Tests ensure astronaut, ground crew safety before Orion launches
NASA is performing a series of tests to evaluate how astronauts and ground crew involved in final preparations before Orion missions will quickly get out of the spacecraft, if an emergency were to occur on the pad prior to launch. This testing took place the week of Oct. 30, 2017, using the Orion mockup in the Space Vehicle Mockup Facility at NASA's Johnson Space Center in Houston. In this photo, engineers used fake smoke to imitate a scenario in which astronauts must exit the capsule when their vision is obscured.
Before astronauts launch to space in Orion, they will cross the Crew Access Arm, 300 feet above the ground, and climb inside the crew module. Ground personnel trained to help them strap into their seats and take care of last-minute needs will assist. For testing, markings on the ground indicate where the Crew Access Arm would be located and help guide the crew.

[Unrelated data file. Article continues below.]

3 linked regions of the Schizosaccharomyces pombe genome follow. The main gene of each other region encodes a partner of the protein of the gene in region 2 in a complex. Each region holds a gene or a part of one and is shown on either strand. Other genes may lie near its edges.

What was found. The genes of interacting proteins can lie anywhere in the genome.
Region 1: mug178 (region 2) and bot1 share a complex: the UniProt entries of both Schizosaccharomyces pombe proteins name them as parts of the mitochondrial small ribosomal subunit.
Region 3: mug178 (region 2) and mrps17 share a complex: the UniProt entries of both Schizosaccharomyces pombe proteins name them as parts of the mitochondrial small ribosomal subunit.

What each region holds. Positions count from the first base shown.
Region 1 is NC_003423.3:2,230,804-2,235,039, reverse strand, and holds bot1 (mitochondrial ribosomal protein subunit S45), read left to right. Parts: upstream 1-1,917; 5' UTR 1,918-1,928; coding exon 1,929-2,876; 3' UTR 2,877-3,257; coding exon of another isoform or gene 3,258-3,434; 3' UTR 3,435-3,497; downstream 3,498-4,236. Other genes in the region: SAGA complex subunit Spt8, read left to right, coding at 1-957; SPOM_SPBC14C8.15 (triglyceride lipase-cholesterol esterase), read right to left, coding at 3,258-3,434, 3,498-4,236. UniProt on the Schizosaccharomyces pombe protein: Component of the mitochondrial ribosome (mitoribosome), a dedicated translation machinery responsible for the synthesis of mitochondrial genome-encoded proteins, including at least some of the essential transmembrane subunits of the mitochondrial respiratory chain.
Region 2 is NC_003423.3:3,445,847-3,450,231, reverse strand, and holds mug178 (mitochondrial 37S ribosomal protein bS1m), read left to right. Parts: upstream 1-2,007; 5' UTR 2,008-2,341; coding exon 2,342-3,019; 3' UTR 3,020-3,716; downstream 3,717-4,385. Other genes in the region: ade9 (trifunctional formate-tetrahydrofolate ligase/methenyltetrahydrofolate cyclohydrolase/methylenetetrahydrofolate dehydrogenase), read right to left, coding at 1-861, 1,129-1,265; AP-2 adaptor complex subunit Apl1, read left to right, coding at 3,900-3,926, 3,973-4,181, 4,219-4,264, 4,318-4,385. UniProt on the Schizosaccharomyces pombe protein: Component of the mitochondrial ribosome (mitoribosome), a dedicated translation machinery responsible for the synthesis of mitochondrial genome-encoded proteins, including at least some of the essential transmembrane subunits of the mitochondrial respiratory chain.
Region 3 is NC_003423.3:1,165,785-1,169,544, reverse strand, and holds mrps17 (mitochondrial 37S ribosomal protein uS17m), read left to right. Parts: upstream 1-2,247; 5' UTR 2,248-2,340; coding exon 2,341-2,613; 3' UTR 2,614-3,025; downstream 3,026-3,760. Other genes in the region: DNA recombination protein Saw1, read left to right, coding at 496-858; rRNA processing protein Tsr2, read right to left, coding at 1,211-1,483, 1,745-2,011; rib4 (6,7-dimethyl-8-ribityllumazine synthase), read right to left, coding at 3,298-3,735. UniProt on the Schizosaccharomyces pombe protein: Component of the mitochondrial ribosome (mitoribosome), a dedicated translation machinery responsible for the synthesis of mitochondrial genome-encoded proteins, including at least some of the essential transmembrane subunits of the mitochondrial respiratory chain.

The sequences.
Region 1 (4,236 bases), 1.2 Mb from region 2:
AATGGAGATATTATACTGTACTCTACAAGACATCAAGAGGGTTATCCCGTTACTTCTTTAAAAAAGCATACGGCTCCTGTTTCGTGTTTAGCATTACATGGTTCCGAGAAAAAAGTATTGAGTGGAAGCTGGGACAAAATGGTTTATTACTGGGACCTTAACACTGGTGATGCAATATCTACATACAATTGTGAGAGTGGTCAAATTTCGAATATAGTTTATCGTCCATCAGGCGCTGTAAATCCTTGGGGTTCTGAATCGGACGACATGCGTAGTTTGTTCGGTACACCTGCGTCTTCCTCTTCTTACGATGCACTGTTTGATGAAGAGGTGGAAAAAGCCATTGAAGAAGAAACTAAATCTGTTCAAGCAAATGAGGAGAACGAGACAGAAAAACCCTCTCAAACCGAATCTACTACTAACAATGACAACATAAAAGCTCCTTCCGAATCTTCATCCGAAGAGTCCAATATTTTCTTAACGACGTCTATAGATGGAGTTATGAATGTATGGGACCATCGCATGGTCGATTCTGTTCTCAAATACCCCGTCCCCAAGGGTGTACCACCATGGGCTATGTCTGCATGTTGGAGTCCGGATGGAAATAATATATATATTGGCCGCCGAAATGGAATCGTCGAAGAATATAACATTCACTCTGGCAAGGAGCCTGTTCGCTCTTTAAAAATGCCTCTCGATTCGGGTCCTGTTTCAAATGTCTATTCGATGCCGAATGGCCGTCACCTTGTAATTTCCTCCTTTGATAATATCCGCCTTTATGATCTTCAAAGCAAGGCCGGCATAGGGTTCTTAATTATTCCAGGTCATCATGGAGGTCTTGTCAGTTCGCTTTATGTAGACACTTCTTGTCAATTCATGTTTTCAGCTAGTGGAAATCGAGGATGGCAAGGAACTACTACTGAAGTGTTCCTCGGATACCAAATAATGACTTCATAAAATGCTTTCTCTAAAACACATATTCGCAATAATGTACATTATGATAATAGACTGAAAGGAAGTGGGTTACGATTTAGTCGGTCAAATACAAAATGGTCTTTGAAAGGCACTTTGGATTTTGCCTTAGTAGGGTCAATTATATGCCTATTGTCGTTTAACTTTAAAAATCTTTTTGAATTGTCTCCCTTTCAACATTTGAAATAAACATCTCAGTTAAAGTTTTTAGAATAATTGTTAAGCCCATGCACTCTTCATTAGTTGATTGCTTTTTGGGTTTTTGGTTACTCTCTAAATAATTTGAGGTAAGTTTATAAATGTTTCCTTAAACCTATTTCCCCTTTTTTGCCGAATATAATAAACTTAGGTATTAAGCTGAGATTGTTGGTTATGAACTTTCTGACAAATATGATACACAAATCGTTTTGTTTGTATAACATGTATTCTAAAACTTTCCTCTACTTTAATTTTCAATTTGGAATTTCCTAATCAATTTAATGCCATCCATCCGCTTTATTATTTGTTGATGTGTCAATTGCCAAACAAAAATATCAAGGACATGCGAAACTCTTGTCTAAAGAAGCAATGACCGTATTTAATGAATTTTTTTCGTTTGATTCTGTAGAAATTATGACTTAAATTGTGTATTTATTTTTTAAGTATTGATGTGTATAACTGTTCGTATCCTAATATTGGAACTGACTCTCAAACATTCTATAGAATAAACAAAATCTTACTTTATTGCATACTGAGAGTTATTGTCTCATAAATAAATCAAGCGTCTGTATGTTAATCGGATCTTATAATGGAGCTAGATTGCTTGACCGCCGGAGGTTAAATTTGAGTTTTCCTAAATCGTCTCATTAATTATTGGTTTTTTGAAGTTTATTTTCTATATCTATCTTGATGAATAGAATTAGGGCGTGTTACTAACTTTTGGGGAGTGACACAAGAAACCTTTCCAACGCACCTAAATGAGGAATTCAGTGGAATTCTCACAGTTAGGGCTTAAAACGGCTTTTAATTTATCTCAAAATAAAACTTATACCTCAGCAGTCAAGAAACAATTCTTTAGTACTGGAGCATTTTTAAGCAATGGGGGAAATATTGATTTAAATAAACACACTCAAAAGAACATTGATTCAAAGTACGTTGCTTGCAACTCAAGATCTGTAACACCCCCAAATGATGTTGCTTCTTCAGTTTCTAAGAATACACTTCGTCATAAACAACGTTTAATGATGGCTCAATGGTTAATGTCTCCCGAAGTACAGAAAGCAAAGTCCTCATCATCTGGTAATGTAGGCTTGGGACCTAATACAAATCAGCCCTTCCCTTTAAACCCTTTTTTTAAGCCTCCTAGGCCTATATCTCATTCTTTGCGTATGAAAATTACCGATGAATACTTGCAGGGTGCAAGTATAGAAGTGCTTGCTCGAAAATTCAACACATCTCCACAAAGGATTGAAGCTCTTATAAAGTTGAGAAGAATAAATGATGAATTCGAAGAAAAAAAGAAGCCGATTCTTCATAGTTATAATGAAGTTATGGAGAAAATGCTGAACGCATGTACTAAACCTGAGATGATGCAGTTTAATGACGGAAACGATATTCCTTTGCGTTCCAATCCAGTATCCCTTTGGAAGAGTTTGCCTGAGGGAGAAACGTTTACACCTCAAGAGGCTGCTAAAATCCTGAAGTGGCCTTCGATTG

This testing is a collaborative effort between the Orion and Ground Systems Development and Operations programs. It is helping engineers evaluate hardware designs and establish procedures that would be used to get astronauts and ground crew out of the capsule as quickly as possible. Flight and ground crew are required to get out of Orion within two minutes, to protect for a variety of failure scenarios that do not require the launch abort system to be activated, such as crew incapacitation, fire or the presence of toxins in the cabin. Previous egress testing at Johnson and in the Gulf of Mexico has evaluated how crew will exit the spacecraft at the end of their missions.
The first crewed test flight for the Orion spacecraft and Space Launch System rocket, Exploration Mission 2 (EM-2), is targeted to launch from NASA's modernized spaceport at the Kennedy Space Center in Florida in 2021. The mission's primary goals are to demonstrate Orion's crew capabilities and the upgraded SLS rocket.